The first day — and the second

Published 10:18 pm Wednesday, September 8, 2010

The first day of a new school year, especially at an elementary school, is a time of excitement, nervous stomachs and a few tears — as often as not, tears shed by the parents of children moving on to a new stage of life. The second day of school, however, is often just the second day of school.

The difference between the two days was evident to anyone whose travel patterns took them past one of Suffolk’s elementary schools on Tuesday and Wednesday. On Tuesday, school parking lots were full of empty cars, as parents escorted their children into the school buildings, hauling backpacks and shopping bags full of supplies, snapping photos of the smartly dressed students as they met their new teachers and lingering in wonder as they thought about how quickly their children had grown.

On Wednesday, there were plenty of spaces available. Many of the same parents who devoted extra time to the process on Tuesday drove up to the schools’ sidewalk drop-off locations, gave their children a quick kiss goodbye and sent them into the buildings on their own.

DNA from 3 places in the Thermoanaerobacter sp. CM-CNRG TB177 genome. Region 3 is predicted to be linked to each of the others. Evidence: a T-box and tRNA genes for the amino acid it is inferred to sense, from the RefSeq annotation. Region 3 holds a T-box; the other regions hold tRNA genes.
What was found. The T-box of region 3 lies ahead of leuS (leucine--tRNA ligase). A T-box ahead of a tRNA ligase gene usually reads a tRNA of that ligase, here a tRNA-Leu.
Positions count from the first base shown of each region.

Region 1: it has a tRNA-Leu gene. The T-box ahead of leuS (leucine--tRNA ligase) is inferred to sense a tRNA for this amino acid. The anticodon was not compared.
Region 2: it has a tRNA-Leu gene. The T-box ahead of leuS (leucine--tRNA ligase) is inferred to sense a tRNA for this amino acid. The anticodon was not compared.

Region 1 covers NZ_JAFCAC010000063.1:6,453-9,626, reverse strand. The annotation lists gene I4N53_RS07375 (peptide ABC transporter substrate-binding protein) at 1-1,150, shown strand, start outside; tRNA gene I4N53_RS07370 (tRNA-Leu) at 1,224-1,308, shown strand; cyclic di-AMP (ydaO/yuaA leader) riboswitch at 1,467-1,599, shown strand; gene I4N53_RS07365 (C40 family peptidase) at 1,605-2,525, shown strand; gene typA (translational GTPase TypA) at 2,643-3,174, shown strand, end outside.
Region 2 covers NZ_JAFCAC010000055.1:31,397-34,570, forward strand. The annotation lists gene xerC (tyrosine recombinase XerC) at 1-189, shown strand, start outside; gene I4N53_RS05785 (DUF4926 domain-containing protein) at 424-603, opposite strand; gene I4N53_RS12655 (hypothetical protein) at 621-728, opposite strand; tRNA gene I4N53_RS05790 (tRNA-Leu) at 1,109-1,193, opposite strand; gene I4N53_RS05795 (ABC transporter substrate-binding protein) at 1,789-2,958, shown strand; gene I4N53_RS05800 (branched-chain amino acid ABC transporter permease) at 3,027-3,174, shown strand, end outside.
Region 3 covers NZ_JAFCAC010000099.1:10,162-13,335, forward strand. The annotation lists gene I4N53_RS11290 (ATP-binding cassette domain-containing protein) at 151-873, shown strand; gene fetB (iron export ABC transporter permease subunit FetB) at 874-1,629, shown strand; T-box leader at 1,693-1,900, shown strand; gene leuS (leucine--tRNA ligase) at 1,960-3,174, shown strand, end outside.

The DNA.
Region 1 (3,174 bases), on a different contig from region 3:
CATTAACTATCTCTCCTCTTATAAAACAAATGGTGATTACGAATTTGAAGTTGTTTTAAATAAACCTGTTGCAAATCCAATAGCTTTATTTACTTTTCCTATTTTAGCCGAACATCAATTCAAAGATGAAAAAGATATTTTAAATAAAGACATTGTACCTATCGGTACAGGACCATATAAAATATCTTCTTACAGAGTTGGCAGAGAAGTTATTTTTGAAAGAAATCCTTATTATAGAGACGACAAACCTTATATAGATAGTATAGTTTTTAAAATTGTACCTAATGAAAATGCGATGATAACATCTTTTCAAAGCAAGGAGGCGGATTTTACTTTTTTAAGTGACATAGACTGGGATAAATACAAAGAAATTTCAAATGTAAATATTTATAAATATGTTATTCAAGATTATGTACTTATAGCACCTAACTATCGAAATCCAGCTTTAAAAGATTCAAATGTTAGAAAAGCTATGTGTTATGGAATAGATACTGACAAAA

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Such is human nature that the great transitions of life so often take place in the blink of an eye as we prepare to move on to the next challenge, content to savor the moments in photos on camera phones or in the imperfect images of fading memory.

There’s really nothing wrong with the fact that we don’t dwell on such moments. Life does, in fact, move on, and we are all responsible for being ready to move on with it or risk being caught off guard by the next crisis. The trick, though, especially when it comes to children and their education, is to recognize the need to stay involved.

There’s more to a parent’s responsibility than to make sure his child gets to school and back home safely. There’s getting to know the teacher, helping with homework, following up to understand poor grades, asking the child about his friends at school and paying attention to the sometimes subtle clues that a child is in trouble.

Here’s hoping that Suffolk’s parents will remember this year that the second, third, 20th and 100th days of school are just as important as the first. Even the best teachers cannot have a bigger effect on a child’s education.